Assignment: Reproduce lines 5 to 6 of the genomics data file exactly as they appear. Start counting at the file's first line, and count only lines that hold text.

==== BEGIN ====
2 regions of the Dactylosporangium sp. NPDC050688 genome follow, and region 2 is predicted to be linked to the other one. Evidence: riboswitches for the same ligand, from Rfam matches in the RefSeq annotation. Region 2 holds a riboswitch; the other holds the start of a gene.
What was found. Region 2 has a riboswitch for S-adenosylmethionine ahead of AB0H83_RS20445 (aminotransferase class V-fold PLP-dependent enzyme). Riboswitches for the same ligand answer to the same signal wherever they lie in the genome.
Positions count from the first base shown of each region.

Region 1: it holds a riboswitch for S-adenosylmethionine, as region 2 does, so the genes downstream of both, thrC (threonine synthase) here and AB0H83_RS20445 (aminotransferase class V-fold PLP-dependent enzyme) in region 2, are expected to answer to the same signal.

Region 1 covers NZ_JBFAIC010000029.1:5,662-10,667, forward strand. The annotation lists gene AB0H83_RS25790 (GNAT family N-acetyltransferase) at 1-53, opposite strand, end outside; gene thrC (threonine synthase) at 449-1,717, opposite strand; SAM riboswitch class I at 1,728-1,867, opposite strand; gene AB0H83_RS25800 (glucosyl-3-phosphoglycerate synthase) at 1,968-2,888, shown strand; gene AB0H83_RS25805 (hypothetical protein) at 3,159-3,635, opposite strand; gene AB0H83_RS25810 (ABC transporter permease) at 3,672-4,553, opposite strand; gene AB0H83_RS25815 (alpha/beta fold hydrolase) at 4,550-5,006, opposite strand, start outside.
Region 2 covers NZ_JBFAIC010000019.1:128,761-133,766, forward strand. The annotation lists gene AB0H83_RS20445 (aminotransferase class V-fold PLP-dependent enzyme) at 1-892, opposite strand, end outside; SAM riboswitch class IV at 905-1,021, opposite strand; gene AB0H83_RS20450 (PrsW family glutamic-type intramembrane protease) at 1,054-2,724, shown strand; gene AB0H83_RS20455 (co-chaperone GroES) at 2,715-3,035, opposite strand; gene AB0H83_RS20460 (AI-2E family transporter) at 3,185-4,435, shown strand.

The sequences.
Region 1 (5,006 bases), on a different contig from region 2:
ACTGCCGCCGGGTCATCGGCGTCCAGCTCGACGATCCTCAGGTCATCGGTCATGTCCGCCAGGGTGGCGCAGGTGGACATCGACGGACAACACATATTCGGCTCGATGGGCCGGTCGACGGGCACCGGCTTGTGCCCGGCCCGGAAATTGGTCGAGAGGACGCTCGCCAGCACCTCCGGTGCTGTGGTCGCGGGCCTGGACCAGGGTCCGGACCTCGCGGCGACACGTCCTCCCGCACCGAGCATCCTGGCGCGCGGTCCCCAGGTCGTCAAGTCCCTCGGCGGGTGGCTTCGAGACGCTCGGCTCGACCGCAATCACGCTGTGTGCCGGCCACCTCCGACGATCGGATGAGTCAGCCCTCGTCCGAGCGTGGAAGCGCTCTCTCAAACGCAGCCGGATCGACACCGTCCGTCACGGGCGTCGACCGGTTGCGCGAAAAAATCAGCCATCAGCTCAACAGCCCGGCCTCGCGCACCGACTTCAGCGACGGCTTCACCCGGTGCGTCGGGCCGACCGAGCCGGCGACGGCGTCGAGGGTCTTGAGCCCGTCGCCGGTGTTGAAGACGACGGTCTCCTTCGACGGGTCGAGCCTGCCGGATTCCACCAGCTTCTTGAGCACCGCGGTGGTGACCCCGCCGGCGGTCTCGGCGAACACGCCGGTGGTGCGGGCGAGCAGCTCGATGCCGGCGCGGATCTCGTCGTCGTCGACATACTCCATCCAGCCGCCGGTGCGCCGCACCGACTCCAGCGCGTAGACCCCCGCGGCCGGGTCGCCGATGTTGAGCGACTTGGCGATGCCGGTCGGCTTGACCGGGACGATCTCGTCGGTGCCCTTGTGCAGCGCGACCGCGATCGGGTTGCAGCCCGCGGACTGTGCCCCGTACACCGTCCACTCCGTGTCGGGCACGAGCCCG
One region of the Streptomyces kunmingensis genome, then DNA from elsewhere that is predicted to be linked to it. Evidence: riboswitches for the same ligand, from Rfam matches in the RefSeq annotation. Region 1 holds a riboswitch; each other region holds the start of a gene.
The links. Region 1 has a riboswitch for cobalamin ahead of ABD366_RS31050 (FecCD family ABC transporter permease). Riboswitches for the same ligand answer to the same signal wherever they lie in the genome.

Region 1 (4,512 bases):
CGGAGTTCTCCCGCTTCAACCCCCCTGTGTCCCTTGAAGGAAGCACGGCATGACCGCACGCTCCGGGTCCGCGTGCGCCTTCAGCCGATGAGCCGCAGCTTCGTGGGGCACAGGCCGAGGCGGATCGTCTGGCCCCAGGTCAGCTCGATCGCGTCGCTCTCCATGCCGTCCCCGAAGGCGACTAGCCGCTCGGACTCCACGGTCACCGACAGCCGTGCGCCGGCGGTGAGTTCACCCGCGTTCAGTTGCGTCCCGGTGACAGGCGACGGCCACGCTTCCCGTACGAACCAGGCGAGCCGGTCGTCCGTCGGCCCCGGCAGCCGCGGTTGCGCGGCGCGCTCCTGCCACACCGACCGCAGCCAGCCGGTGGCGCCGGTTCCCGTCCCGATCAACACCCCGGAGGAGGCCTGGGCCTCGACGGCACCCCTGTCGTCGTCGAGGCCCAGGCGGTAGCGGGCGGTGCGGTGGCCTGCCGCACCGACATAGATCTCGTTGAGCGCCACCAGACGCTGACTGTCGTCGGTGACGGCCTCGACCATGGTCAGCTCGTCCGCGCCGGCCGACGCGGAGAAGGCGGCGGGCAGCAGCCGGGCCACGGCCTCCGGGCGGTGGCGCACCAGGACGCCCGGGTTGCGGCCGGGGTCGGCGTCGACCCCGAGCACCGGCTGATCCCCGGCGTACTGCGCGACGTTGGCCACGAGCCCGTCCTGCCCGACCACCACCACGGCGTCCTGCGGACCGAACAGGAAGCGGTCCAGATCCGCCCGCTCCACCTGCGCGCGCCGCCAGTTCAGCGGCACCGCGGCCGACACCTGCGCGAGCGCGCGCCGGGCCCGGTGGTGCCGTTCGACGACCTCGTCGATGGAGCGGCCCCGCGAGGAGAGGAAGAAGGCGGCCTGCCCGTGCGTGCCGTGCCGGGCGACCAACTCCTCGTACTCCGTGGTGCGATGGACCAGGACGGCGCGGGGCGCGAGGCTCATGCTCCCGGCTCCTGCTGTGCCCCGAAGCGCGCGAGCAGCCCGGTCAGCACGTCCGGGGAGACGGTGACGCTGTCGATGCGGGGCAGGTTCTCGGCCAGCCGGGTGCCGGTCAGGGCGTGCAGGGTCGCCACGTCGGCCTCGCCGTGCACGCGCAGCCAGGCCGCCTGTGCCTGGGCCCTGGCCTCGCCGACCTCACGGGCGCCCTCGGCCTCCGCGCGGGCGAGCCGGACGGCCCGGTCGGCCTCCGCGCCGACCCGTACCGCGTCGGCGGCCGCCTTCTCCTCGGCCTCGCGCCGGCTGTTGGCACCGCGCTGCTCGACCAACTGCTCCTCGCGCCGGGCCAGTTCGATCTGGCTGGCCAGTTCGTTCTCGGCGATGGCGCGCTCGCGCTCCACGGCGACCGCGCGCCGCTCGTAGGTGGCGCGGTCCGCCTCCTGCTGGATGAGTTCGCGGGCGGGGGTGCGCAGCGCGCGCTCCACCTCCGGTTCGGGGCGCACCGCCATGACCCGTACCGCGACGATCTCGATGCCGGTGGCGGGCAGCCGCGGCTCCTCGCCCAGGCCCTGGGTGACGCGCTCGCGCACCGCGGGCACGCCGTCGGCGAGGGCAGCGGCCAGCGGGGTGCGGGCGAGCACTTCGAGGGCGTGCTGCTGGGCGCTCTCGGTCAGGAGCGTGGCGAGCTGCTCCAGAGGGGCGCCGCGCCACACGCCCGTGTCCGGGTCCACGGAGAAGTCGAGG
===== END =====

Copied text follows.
Region 1 covers NZ_JBFAIC010000029.1:5,662-10,667, forward strand. The annotation lists gene AB0H83_RS25790 (GNAT family N-acetyltransferase) at 1-53, opposite strand, end outside; gene thrC (threonine synthase) at 449-1,717, opposite strand; SAM riboswitch class I at 1,728-1,867, opposite strand; gene AB0H83_RS25800 (glucosyl-3-phosphoglycerate synthase) at 1,968-2,888, shown strand; gene AB0H83_RS25805 (hypothetical protein) at 3,159-3,635, opposite strand; gene AB0H83_RS25810 (ABC transporter permease) at 3,672-4,553, opposite strand; gene AB0H83_RS25815 (alpha/beta fold hydrolase) at 4,550-5,006, opposite strand, start outside.
Region 2 covers NZ_JBFAIC010000019.1:128,761-133,766, forward strand. The annotation lists gene AB0H83_RS20445 (aminotransferase class V-fold PLP-dependent enzyme) at 1-892, opposite strand, end outside; SAM riboswitch class IV at 905-1,021, opposite strand; gene AB0H83_RS20450 (PrsW family glutamic-type intramembrane protease) at 1,054-2,724, shown strand; gene AB0H83_RS20455 (co-chaperone GroES) at 2,715-3,035, opposite strand; gene AB0H83_RS20460 (AI-2E family transporter) at 3,185-4,435, shown strand.